In this note, we are going to discuss the anatomy of the brachial plexus (plexus brachialis), which is responsible for motor and sensory innervation of the upper limb.
The brachial plexus originates from the interconnection of the anterior rami (rami anteriores) of spinal nerves C5-T1 in a complex arrangement,
forming the following structures:
- 5 roots
- 3 trunks
- 6 divisions
- 3 cords
- 5 terminal branches
Let’s discuss them in greater detail.
5 roots of the brachial plexus course between the anterior and middle scalene muscles, giving off several branches.
- The long thoracic nerve (n. thoracicus longus) — receives contributions from roots C5, C6 and C7.
This nerve innervates the serratus anterior muscle, which moves the scapula anteriorly.
- The dorsal scapular nerve (n. dorsalis scapulae), which arises from C5.
This nerve provides innervation to the rhomboid major, rhomboid minor and levator scapulae muscles, which elevate and retract the scapula.
- Also, the C5 root gives contributions to the phrenic nerve (nervus phrenicus) of the cervical plexus, which provides motor and sensory innervation of the diaphragm.
Having originated, 5 nerve roots unite to form three so-called trunks:
- The superior trunk (truncus superior), which is formed by the roots of C5 and C6
- The middle trunk (truncus medius), which is a direct continuation of the root C7
- The inferior trunk (truncus inferior), which is formed by the roots of C8 and T1
These trunks course between the anterior and middle scalene muscles and behind the subclavian artery.
The superior trunk gives off two branches:
- The suprascapular nerve (n. suprascapularis), which supplies the supraspinatus and infraspinatus muscles, and also provides sensory innervation of the glenohumeral and acromioclavicular joints.
- And the subclavian nerve (n. subclavius), which innervates the subclavius muscle.
Then each of the 3 trunks divides into an anterior and posterior division.
We have 3 anterior (divisiones anteriores) and 3 posterior divisions (divisiones posteriores) in total. They pass beneath the clavicle and enter the axillary region.
All the structures of the brachial plexus mentioned before belong to its supraclavicular part (pars supraclavicularis), and the branches that they give off are also called supraclavicular.
The following structures, which we are going to discuss, form the infraclavicular part of the plexus (pars infraclavicularis) and give off, respectively, infraclavicular branches.
Then the divisions merge in a specific way, forming three cords, which are named after their relationship with the axillary artery.
- The lateral cord (fasciculus lateralis), which is formed by the anterior divisions of the superior and middle trunks
- The posterior cord (fasciculus posterior), which is formed by the posterior divisions of all three trunks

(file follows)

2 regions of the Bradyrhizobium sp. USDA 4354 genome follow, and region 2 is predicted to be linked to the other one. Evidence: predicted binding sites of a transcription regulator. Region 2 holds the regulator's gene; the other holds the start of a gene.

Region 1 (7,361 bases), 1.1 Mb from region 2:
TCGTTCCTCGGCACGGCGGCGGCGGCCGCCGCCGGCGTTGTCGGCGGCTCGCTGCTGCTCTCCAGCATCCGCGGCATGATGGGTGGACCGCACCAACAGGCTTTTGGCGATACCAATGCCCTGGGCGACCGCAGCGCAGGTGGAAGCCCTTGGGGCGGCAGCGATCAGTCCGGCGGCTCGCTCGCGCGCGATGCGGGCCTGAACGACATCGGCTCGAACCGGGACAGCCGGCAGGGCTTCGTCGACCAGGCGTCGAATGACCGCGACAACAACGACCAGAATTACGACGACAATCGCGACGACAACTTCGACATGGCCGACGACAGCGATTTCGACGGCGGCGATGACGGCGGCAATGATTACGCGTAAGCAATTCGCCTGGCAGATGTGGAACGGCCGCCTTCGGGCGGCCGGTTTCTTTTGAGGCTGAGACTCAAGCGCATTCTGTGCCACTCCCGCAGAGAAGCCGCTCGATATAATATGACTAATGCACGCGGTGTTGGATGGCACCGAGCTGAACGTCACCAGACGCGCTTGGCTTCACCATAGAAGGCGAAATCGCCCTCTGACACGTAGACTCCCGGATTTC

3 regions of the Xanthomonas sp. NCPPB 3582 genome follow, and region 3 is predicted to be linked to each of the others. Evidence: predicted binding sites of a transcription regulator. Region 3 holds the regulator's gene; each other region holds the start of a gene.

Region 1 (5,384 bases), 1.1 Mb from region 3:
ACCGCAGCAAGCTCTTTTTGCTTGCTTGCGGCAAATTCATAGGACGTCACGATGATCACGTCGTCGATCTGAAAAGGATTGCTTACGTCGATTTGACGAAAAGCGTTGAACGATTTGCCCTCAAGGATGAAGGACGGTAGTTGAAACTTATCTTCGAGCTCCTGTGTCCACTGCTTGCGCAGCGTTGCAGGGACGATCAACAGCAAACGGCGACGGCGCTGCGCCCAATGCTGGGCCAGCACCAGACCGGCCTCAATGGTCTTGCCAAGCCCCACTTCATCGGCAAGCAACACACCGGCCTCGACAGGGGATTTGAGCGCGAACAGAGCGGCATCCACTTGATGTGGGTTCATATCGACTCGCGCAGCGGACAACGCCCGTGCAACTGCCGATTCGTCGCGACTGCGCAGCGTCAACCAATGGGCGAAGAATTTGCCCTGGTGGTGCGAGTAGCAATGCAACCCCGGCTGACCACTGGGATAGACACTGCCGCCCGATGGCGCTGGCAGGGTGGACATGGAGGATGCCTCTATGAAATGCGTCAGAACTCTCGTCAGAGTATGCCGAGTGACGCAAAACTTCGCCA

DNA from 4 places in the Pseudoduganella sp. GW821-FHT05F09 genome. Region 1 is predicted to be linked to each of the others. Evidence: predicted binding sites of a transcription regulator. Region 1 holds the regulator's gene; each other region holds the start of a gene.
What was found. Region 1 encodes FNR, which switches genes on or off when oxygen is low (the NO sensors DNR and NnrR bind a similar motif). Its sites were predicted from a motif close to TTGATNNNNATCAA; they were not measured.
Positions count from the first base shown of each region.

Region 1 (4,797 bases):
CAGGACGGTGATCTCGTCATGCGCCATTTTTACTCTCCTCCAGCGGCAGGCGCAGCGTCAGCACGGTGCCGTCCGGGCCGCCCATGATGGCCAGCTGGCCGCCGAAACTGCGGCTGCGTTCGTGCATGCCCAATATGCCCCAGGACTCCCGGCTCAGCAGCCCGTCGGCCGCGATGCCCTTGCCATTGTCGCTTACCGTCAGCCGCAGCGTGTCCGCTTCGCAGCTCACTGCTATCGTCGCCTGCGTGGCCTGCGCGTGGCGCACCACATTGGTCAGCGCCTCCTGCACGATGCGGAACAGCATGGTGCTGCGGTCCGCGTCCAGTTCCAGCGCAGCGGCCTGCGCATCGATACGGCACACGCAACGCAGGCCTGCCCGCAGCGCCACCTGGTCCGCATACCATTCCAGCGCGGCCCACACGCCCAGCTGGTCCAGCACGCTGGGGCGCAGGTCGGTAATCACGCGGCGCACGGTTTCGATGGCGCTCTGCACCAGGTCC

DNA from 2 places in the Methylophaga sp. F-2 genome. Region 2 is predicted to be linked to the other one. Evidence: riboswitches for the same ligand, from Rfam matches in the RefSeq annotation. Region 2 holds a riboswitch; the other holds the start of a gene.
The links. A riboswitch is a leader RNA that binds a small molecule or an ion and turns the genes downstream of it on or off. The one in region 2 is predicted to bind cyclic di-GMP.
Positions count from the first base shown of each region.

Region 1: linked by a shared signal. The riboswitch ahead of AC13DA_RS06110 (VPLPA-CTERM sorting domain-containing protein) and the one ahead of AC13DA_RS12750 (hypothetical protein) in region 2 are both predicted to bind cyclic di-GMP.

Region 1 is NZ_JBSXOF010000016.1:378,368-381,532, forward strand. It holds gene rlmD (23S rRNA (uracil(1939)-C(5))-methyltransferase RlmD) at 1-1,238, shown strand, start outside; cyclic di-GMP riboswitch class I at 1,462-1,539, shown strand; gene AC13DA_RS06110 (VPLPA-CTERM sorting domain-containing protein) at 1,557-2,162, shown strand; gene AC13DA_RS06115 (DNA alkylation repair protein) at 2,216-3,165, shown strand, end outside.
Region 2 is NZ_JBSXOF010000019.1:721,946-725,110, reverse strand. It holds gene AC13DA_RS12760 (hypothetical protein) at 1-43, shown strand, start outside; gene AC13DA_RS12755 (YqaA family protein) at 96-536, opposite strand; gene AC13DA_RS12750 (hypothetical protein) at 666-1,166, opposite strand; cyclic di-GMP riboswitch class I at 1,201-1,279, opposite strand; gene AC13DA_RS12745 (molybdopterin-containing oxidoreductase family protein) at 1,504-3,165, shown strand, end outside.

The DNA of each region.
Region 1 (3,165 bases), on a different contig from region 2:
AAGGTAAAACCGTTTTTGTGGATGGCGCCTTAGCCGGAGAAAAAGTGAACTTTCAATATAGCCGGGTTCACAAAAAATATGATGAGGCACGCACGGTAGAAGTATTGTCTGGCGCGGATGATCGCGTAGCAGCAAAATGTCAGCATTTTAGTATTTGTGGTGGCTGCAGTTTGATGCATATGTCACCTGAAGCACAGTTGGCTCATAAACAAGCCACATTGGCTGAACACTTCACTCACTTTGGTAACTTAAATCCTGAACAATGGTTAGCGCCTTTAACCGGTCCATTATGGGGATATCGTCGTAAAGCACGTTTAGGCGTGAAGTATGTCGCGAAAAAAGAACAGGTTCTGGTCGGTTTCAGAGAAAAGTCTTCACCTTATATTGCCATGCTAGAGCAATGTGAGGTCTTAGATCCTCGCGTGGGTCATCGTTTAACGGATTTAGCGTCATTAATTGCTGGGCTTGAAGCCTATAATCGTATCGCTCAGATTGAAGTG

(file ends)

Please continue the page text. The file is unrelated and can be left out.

- The medial cord (fasciculus medialis), which is formed by the anterior division of the inferior trunk
Along their course, each of the cords gives off so-called preterminal branches.
The lateral cord gives rise to the lateral pectoral nerve (n. pectoralis lateralis).
It supplies the pectoralis major muscle and provides minor contributions to the pectoralis minor muscle (via the small communicating branch).
The posterior cord gives rise to the subscapular nerves (nn. subscapulares):
- The upper subscapular nerve (n. subscapularis superior), which innervates the subscapularis muscle
- The thoracodorsal nerve (n. thoracodorsalis). It is sometimes called the middle subscapular nerve and innervates the latissimus dorsi
- The lower subscapular nerve (n. subscapularis inferior), which innervates the subscapularis and the teres major muscle.
The medial cord gives rise to the following branches:
- The medial pectoral nerve (n. pectoralis medialis), which supplies the pectoralis major muscle and pectoralis minor muscle
- The medial cutaneous nerve of the arm (n. cutaneus brachii medialis), which provides sensory innervation of the skin area of the arm
- The medial cutaneous nerve of the forearm (n. cutaneus antebrachii medialis), which provides sensory innervation of the skin area of the forearm
On the level of the inferior margin of the pectoralis minor muscle, the cords of the brachial plexus split into its 5 terminal branches:
- The median nerve (n. medianus), which emerges from the lateral and medial cords, receives contributions from C5, C6, C7, C8, and T1
- The musculocutaneous nerve (n. musculocutaneus), which emerges from the lateral cord, and is made up of contributions from C5, C6, and C7.
- The axillary nerve (n. axillaris), which emerges from the posterior cord and receives contributions from roots С5 and С6.
- The radial nerve (n. radialis), which also emerges from the posterior cord, and is made up of contributions from С5, С6, С7, С8 and Т1
- And the ulnar nerve (n. ulnaris), which emerges from the medial cord, receives contributions from roots С8, Т1, and occasionally C7.
Let’s discuss each of the terminal branches of the brachial plexus in greater detail.
After arising from the brachial plexus, the median nerve descends down the medial compartment of the arm. At the elbow level, moving to the forearm, it shifts to a more anterior position.